Sunday, May 19, 2013

Eleven Buicks for Eleven Decades

With the 110th Anniversary of the incorporation of Buick Motor Division speeding toward us like an Intercooled Grand National, the time seemed right to look back on their long and illustrious history and see some milestones- I've chosen eleven significant Buicks out of eleven decades.

First is the car that made the company- the sturdy, moderately priced Model 10 runabout of 1908-1910. Introduced at a base price of $900 and offered as roadster or touring, the Model 10 was an instant hit and lifted Buick up to a solid #2 in the industry for sales. It cannot be argued that the sporty Model 10 put Buick on the map as a volume producer of automobiles.

The Master Six was introduced in 1925. That year, Buick eliminated four cylinder models and concentrated on two different six cylinder offerings. The Master Six, seen above with comedian Harold Lloyd and wife Mildred Davis, established Buick as a leader in upper middle class transportation, a place where it remains to this day.  

The Depression hit Buick and other premium manufacturers hard, but the boys from Flint bounced back. They introduced the Series 40 in 1934, renamed it Special for 1935 and gave it (and the whole line) modern new styling for 1936. The '36 Century (shown above) was capable of 100 mph. They backed up their new look with a new Ad Agency, Kudner Advertising, that knew how to sell. The Glory Days of Buick began in 1936.

The modern production Hardtop was born in 1949 with the introduction of the Roadmaster Riviera Hardtop Coupe. Although only 4.343 were sold for 1949, the style was an instant hit (as was all new styling on the Super and Roadmaster models) and Buick went on to produce a one million hardtops by 1955.

Buick had a banner year in 1954. They introduced their high compression engine for 1953 in the Super and Roadmaster lines, and brought it across the board in 1954. Handsome new styling, panoramic windshields, the V-8 engine and the reintroduction of the sporty Century added up to a home run, and Buick passed Plymouth to take third place in sales. Then they followed it up with a record setting year in 1955 as well. 

The 1959 Buick was totally new from stem to stern, and represented the most radical styling they had ever attempted. Giant delta wing fins, floating rooflines with massive areas of glass, and diagonal headlamps gave the '59 Buick a look unlike any other car on the road. Three new series were introduced for 1959- Le Sabre. Electra and Invicta. It was a courageous car that was almost too daring for the motoring public, and was not a market success, but is considered a styling tour de force and highly prized today.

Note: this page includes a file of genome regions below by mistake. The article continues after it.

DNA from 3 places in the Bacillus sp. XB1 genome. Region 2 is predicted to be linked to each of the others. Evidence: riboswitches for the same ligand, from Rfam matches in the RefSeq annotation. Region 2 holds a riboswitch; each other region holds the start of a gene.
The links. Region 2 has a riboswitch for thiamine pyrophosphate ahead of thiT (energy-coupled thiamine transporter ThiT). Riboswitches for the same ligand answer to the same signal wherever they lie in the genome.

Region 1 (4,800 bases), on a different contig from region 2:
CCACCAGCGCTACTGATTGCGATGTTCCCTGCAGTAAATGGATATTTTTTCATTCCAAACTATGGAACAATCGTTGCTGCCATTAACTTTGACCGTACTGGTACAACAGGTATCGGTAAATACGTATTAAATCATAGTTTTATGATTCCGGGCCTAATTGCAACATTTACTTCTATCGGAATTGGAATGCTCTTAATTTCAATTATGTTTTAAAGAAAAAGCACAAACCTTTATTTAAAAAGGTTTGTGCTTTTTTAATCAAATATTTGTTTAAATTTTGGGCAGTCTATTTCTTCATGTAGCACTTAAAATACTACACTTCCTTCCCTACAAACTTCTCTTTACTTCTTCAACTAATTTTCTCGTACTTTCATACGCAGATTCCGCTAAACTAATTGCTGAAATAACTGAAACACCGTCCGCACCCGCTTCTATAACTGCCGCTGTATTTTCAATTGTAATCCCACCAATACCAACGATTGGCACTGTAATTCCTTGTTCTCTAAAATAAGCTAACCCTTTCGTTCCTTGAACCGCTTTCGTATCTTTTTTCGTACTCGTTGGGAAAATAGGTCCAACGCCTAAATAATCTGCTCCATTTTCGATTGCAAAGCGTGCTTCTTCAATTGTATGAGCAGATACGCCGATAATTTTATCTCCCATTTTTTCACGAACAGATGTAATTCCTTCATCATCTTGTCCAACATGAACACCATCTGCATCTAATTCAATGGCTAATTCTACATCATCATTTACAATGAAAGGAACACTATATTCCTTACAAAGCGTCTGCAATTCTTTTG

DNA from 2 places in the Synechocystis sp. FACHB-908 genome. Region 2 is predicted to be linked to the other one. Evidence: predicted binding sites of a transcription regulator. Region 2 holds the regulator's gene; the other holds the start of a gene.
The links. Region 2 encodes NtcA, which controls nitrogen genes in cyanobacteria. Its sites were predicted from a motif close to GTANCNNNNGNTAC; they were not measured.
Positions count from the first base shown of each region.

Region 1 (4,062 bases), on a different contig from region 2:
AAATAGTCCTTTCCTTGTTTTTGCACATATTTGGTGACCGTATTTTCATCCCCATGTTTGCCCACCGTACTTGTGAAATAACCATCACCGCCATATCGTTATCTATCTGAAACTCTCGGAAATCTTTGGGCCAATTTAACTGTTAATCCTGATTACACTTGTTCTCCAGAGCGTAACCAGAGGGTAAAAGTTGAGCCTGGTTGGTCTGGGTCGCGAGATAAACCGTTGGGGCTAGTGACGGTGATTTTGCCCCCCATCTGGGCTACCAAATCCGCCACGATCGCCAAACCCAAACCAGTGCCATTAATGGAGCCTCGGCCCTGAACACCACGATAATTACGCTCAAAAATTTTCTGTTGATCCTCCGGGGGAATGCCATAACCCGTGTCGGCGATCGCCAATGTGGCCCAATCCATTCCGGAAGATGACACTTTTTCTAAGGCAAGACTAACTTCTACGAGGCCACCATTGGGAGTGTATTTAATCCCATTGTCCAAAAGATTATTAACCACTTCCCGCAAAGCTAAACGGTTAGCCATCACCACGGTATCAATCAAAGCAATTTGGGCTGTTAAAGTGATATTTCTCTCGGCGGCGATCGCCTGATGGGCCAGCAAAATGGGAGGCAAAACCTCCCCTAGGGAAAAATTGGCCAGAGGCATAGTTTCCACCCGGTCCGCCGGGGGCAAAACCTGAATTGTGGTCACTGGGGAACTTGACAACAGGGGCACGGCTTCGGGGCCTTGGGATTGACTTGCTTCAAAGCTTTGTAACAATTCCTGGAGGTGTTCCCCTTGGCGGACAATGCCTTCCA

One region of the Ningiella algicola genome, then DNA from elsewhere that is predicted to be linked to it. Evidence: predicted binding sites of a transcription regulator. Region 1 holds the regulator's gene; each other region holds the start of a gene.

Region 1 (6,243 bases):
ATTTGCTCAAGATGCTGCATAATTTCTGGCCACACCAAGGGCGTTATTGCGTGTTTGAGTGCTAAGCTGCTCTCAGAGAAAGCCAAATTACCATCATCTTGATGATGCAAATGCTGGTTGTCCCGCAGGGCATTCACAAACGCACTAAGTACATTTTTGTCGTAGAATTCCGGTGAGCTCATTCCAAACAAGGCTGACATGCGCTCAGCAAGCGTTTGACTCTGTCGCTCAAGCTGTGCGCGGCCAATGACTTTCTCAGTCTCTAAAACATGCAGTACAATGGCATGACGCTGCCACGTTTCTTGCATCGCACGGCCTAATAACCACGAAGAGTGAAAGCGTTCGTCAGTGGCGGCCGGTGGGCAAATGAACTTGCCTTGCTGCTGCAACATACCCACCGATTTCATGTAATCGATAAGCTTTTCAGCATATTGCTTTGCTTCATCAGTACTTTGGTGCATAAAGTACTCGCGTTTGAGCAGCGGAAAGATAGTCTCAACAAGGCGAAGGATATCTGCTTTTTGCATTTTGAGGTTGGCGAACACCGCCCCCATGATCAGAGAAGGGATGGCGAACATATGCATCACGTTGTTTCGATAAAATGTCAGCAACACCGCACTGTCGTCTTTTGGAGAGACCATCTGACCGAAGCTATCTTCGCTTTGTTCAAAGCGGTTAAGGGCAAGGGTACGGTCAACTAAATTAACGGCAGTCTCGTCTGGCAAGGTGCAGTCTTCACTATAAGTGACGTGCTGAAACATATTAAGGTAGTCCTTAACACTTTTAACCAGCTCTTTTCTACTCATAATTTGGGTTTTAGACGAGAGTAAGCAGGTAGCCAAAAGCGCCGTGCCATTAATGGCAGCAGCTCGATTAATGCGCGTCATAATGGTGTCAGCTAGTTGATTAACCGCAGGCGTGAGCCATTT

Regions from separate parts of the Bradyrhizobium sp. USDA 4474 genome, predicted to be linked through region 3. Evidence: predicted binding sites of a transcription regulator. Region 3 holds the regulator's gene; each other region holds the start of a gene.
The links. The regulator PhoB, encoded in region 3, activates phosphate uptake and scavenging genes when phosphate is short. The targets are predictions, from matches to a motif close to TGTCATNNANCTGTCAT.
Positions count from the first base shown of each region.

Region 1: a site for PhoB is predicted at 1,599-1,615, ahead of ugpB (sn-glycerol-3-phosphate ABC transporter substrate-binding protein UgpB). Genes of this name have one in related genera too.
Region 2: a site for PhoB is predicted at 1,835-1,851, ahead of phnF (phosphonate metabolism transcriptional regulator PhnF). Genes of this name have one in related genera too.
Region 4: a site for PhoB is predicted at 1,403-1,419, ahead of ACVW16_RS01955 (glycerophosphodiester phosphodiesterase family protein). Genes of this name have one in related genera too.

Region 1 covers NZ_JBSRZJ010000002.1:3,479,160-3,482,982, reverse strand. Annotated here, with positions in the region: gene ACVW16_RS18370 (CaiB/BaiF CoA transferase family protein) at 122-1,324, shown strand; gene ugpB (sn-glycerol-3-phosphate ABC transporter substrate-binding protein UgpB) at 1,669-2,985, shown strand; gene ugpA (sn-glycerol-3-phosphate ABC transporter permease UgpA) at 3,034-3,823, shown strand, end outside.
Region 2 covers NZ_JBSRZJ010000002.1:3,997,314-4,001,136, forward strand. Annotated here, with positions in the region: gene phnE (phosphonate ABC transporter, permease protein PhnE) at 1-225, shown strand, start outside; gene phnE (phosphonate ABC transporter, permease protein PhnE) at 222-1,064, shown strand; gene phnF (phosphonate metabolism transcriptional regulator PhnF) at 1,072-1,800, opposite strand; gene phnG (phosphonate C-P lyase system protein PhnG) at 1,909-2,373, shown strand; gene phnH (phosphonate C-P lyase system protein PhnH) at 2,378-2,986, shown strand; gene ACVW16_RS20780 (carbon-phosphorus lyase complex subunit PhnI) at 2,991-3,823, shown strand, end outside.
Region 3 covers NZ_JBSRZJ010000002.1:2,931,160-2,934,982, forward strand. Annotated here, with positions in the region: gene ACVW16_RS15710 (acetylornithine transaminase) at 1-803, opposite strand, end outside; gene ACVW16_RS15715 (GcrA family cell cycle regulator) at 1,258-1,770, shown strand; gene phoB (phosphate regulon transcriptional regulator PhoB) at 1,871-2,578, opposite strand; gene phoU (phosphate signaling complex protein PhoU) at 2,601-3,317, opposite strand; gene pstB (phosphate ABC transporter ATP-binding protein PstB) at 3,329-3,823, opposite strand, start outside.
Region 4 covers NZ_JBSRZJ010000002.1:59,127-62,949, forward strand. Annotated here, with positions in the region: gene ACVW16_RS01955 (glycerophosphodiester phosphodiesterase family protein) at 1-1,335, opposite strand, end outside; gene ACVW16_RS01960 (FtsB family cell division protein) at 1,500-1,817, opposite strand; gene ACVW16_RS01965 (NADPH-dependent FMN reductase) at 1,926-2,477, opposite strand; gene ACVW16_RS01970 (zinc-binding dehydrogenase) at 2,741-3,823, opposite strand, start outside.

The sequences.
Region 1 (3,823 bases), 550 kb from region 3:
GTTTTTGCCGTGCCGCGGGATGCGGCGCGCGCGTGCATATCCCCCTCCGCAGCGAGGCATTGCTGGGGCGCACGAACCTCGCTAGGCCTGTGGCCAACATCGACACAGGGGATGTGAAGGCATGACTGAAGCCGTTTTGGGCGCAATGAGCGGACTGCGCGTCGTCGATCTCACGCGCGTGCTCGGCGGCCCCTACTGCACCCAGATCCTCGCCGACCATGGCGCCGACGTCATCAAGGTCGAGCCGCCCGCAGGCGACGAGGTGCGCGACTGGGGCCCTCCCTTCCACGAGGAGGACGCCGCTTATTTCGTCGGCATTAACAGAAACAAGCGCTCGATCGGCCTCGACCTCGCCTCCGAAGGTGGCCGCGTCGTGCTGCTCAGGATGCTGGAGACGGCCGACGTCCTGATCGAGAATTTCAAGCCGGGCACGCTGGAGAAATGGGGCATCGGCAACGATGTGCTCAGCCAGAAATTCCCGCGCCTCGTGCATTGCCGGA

The compact 1961 Special saved the company from extinction, nothing less. Buick had suffered badly in the postwar recession and Buick leaders were charged with the task of either pulling it out of the slump or shutting it down. The smart little Special did exactly what it was asked to do, selling just shy of 200,000 copies in its first year. 

 Once Buick's survival was assured, it was time to do something dramatic. A modern classic on the day it was introduced, the iconic Riviera of 1963 was not only Buick's entry into the Personal Luxury segment, but also an image defining statement for all Buick models. It was a home run all around and is considered a modern masterpiece.

Performance cars were the rage in the late 60s and early 70s, and the mighty 1970 Buick GSX is among the very fastest production cars of all time. Available with two different 455 engines, the optional Stage 1 produced 360 hp and a whopping 510 lb/ft of torque. It's known in performance car circles as the "Hemi Killer."

The 1975 Sky Hawk is the smallest Buick of a generation, and one heck of a contrast to the mighty GSX. It's significant as a reminder of the rapid change in the early 70's- from "What'll she do?" to "What'll she get?" and represents the reintroduction of the Buick V-6 engine back into the line up, a move that would pay significant benefits in the years to come.

Performance made a comeback in the 80s, and Buick was right there. The legendary performance car of the decade was the V6 powered Buick Grand National, and the special limited edition GNX which was billed as  "The Grand National to End All Grand Nationals. Only 547 of these monsters were produced, and featured independent rear suspension, a special high output version of Buick's 3.8 liter V6 engine with a ceramic turbocharger, and a list price of $29,290. They've just crossed the $100,000 threshold on the Classic Car Auction Circuit and continue to inspire people today. 

In fact, strong rumors are circulating about the return of the Grand National and the GNX as rear wheel drive performance sedans for 2015. If that proves true, perhaps Buick's best days are still ahead of them. 

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